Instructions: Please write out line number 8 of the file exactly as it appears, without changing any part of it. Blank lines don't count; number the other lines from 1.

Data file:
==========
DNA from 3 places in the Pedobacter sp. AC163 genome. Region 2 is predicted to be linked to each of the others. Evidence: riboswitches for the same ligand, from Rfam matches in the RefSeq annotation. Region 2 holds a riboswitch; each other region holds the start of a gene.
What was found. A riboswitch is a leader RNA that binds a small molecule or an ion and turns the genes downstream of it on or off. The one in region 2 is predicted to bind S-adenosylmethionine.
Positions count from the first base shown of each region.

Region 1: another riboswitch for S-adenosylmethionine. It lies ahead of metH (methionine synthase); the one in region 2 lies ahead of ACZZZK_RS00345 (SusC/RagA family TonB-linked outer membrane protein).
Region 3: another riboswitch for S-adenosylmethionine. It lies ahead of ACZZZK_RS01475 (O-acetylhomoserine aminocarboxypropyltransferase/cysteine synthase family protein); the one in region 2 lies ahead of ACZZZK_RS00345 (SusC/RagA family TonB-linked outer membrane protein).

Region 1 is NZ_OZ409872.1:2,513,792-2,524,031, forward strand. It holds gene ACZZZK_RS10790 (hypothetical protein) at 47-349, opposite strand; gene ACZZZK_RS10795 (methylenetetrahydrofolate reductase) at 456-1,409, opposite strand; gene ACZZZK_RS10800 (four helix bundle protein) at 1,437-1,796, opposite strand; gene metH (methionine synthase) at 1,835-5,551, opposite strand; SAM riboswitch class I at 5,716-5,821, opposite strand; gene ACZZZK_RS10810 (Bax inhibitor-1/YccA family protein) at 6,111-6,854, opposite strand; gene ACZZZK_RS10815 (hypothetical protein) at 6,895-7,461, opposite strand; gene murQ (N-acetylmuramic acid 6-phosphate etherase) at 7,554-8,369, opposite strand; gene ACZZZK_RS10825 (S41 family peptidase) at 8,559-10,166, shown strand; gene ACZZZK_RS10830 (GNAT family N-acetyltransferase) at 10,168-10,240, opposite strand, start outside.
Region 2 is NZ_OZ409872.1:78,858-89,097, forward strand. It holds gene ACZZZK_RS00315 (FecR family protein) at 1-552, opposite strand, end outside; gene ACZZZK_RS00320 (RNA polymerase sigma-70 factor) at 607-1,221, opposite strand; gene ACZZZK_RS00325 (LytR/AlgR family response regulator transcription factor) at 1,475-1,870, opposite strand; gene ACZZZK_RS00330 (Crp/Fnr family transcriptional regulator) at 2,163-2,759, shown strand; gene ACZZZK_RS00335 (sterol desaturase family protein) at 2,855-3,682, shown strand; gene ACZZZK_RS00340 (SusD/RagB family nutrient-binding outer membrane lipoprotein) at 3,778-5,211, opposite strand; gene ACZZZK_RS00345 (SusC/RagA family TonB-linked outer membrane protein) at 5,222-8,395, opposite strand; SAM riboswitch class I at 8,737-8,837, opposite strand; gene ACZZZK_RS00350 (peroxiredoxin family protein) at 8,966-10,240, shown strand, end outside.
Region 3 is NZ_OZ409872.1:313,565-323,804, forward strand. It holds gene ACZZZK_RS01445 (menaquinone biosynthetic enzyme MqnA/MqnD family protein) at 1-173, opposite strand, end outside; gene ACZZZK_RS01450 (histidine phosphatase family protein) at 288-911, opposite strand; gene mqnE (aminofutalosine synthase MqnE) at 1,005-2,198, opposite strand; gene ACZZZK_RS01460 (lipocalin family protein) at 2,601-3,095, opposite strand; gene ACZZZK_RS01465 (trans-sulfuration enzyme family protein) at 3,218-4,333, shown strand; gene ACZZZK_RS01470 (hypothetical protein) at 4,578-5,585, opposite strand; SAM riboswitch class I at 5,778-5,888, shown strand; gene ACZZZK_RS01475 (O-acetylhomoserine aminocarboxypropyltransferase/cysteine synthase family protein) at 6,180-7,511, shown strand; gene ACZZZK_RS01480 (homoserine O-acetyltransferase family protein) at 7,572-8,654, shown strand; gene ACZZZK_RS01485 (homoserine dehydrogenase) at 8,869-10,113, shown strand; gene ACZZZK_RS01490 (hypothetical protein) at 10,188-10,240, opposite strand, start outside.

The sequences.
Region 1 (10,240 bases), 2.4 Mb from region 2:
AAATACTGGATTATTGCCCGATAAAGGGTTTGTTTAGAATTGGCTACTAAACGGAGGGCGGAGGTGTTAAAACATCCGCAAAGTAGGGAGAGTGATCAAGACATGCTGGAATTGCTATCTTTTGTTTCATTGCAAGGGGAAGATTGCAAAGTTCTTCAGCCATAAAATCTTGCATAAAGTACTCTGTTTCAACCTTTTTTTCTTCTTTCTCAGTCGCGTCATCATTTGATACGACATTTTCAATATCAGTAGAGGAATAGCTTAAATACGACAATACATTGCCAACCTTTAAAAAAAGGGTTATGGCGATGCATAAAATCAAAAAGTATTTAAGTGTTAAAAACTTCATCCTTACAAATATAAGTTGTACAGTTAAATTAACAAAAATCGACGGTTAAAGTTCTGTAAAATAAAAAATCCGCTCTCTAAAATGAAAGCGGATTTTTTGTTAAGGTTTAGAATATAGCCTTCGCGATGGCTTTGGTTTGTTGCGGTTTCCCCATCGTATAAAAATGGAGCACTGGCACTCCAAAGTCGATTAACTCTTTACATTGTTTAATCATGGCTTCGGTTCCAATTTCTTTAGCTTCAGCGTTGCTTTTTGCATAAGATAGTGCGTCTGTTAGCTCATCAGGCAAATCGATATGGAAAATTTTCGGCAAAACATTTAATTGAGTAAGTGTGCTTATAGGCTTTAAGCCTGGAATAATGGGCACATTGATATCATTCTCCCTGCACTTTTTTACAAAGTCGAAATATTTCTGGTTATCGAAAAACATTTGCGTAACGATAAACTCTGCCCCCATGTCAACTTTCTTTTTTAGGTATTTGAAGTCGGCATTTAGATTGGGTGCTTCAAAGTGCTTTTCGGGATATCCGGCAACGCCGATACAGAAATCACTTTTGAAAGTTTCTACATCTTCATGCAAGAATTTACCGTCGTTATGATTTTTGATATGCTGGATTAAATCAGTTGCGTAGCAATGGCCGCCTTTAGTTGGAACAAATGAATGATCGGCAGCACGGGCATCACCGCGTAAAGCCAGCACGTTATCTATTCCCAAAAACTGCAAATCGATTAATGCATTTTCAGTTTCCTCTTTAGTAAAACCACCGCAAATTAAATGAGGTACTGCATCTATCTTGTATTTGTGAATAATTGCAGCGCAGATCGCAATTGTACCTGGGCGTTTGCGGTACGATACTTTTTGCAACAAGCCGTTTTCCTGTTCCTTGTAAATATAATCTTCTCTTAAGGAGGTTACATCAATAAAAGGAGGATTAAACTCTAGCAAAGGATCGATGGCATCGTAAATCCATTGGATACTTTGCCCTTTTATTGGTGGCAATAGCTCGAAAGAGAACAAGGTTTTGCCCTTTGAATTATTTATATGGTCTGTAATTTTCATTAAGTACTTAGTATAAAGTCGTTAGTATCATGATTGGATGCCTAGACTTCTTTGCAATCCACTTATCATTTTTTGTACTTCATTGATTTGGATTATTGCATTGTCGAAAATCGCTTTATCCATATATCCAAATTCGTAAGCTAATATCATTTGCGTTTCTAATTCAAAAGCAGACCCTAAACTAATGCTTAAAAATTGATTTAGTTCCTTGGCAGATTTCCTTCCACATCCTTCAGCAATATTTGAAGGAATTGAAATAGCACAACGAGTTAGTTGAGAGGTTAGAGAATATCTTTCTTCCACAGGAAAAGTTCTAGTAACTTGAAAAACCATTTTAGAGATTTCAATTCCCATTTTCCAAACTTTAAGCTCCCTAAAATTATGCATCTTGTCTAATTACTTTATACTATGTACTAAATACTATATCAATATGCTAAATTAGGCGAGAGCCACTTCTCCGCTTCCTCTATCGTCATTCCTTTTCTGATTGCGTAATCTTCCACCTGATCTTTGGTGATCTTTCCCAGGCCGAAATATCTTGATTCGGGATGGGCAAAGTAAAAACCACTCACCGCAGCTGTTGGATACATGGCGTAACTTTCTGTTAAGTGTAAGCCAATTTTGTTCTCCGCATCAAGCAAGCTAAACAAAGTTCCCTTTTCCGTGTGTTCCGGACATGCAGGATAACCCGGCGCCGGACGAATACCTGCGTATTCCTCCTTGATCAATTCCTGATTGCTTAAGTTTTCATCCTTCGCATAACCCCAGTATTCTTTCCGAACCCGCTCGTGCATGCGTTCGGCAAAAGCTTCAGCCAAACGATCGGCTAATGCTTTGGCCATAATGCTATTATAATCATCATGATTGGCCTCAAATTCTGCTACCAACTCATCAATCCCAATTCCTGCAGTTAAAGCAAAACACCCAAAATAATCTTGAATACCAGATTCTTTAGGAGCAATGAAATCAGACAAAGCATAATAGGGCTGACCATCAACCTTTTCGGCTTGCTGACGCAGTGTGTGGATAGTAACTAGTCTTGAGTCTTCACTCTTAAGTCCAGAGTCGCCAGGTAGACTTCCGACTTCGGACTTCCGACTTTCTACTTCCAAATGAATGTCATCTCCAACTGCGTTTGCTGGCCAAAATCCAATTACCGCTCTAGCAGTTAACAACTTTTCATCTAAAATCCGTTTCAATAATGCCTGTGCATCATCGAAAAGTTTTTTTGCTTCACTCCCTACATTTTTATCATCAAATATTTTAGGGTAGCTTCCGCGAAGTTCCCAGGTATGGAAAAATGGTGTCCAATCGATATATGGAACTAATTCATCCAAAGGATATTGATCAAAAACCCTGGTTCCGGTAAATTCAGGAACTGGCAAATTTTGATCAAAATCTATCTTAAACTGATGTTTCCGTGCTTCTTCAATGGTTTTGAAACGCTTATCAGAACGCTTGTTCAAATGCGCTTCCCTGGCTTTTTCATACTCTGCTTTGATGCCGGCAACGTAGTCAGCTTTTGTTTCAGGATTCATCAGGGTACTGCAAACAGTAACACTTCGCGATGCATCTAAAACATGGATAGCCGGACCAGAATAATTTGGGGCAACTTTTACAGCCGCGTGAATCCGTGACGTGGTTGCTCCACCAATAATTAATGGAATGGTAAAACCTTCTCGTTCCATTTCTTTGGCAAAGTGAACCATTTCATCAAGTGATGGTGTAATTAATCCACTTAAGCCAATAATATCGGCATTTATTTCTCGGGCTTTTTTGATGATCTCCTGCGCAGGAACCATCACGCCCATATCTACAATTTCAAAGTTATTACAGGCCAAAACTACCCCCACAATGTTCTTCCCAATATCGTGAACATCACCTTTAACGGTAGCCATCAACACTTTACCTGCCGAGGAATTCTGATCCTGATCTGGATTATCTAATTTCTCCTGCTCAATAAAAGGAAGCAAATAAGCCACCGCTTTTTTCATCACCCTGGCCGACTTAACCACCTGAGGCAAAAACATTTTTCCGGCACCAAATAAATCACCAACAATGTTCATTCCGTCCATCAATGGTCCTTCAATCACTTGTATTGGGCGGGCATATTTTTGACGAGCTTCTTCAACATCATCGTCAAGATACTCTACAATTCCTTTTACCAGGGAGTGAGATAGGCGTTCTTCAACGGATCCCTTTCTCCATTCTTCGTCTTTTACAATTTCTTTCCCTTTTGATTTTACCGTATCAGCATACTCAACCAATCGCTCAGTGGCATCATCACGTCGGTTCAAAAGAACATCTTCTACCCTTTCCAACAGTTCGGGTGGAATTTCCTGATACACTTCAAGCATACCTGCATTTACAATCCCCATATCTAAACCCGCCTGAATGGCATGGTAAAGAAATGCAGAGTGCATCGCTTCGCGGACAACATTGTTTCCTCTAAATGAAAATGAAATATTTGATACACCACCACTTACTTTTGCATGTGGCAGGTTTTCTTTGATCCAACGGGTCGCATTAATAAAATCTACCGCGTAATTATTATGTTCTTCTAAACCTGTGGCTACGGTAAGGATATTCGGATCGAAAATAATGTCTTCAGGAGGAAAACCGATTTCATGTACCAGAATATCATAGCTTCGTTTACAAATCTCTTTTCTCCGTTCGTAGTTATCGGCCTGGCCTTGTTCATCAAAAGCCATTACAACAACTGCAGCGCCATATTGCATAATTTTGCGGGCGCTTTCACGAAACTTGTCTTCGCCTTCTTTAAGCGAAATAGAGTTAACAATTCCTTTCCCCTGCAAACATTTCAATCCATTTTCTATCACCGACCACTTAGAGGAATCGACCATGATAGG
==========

Region 3 is NZ_OZ409872.1:313,565-323,804, forward strand. It holds gene ACZZZK_RS01445 (menaquinone biosynthetic enzyme MqnA/MqnD family protein) at 1-173, opposite strand, end outside; gene ACZZZK_RS01450 (histidine phosphatase family protein) at 288-911, opposite strand; gene mqnE (aminofutalosine synthase MqnE) at 1,005-2,198, opposite strand; gene ACZZZK_RS01460 (lipocalin family protein) at 2,601-3,095, opposite strand; gene ACZZZK_RS01465 (trans-sulfuration enzyme family protein) at 3,218-4,333, shown strand; gene ACZZZK_RS01470 (hypothetical protein) at 4,578-5,585, opposite strand; SAM riboswitch class I at 5,778-5,888, shown strand; gene ACZZZK_RS01475 (O-acetylhomoserine aminocarboxypropyltransferase/cysteine synthase family protein) at 6,180-7,511, shown strand; gene ACZZZK_RS01480 (homoserine O-acetyltransferase family protein) at 7,572-8,654, shown strand; gene ACZZZK_RS01485 (homoserine dehydrogenase) at 8,869-10,113, shown strand; gene ACZZZK_RS01490 (hypothetical protein) at 10,188-10,240, opposite strand, start outside.